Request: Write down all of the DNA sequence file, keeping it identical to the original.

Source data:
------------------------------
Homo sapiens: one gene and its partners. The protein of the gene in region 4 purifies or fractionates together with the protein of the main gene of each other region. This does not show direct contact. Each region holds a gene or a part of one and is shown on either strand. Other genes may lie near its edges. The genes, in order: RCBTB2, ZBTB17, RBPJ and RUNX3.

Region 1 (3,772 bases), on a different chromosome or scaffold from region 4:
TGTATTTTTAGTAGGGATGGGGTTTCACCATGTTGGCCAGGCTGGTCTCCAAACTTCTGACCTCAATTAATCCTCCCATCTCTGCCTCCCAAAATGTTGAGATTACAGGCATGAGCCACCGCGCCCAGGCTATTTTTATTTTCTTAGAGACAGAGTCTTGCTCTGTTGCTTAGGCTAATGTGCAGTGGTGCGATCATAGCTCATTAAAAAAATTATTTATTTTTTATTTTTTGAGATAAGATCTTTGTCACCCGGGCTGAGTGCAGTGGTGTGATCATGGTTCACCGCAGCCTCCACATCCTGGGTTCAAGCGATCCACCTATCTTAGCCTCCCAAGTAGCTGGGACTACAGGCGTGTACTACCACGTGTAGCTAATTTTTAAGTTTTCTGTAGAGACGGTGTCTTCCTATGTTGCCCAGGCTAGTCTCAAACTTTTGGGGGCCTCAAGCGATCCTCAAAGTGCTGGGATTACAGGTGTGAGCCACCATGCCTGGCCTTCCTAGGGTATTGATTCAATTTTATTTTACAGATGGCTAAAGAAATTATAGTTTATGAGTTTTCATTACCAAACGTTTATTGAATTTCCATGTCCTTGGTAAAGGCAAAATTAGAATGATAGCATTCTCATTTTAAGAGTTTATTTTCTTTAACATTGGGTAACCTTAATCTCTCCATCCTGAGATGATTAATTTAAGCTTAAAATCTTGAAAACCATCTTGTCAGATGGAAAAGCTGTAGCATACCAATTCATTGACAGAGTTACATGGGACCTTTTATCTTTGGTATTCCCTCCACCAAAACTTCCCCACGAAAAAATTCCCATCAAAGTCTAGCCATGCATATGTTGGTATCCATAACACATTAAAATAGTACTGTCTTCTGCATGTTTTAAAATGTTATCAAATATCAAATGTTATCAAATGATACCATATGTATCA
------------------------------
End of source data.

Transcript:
Homo sapiens: one gene and its partners. The protein of the gene in region 4 purifies or fractionates together with the protein of the main gene of each other region. This does not show direct contact. Each region holds a gene or a part of one and is shown on either strand. Other genes may lie near its edges. The genes, in order: RCBTB2, ZBTB17, RBPJ and RUNX3.

Region 1 (3,772 bases), on a different chromosome or scaffold from region 4:
TGTATTTTTAGTAGGGATGGGGTTTCACCATGTTGGCCAGGCTGGTCTCCAAACTTCTGACCTCAATTAATCCTCCCATCTCTGCCTCCCAAAATGTTGAGATTACAGGCATGAGCCACCGCGCCCAGGCTATTTTTATTTTCTTAGAGACAGAGTCTTGCTCTGTTGCTTAGGCTAATGTGCAGTGGTGCGATCATAGCTCATTAAAAAAATTATTTATTTTTTATTTTTTGAGATAAGATCTTTGTCACCCGGGCTGAGTGCAGTGGTGTGATCATGGTTCACCGCAGCCTCCACATCCTGGGTTCAAGCGATCCACCTATCTTAGCCTCCCAAGTAGCTGGGACTACAGGCGTGTACTACCACGTGTAGCTAATTTTTAAGTTTTCTGTAGAGACGGTGTCTTCCTATGTTGCCCAGGCTAGTCTCAAACTTTTGGGGGCCTCAAGCGATCCTCAAAGTGCTGGGATTACAGGTGTGAGCCACCATGCCTGGCCTTCCTAGGGTATTGATTCAATTTTATTTTACAGATGGCTAAAGAAATTATAGTTTATGAGTTTTCATTACCAAACGTTTATTGAATTTCCATGTCCTTGGTAAAGGCAAAATTAGAATGATAGCATTCTCATTTTAAGAGTTTATTTTCTTTAACATTGGGTAACCTTAATCTCTCCATCCTGAGATGATTAATTTAAGCTTAAAATCTTGAAAACCATCTTGTCAGATGGAAAAGCTGTAGCATACCAATTCATTGACAGAGTTACATGGGACCTTTTATCTTTGGTATTCCCTCCACCAAAACTTCCCCACGAAAAAATTCCCATCAAAGTCTAGCCATGCATATGTTGGTATCCATAACACATTAAAATAGTACTGTCTTCTGCATGTTTTAAAATGTTATCAAATATCAAATGTTATCAAATGATACCATATGTATCA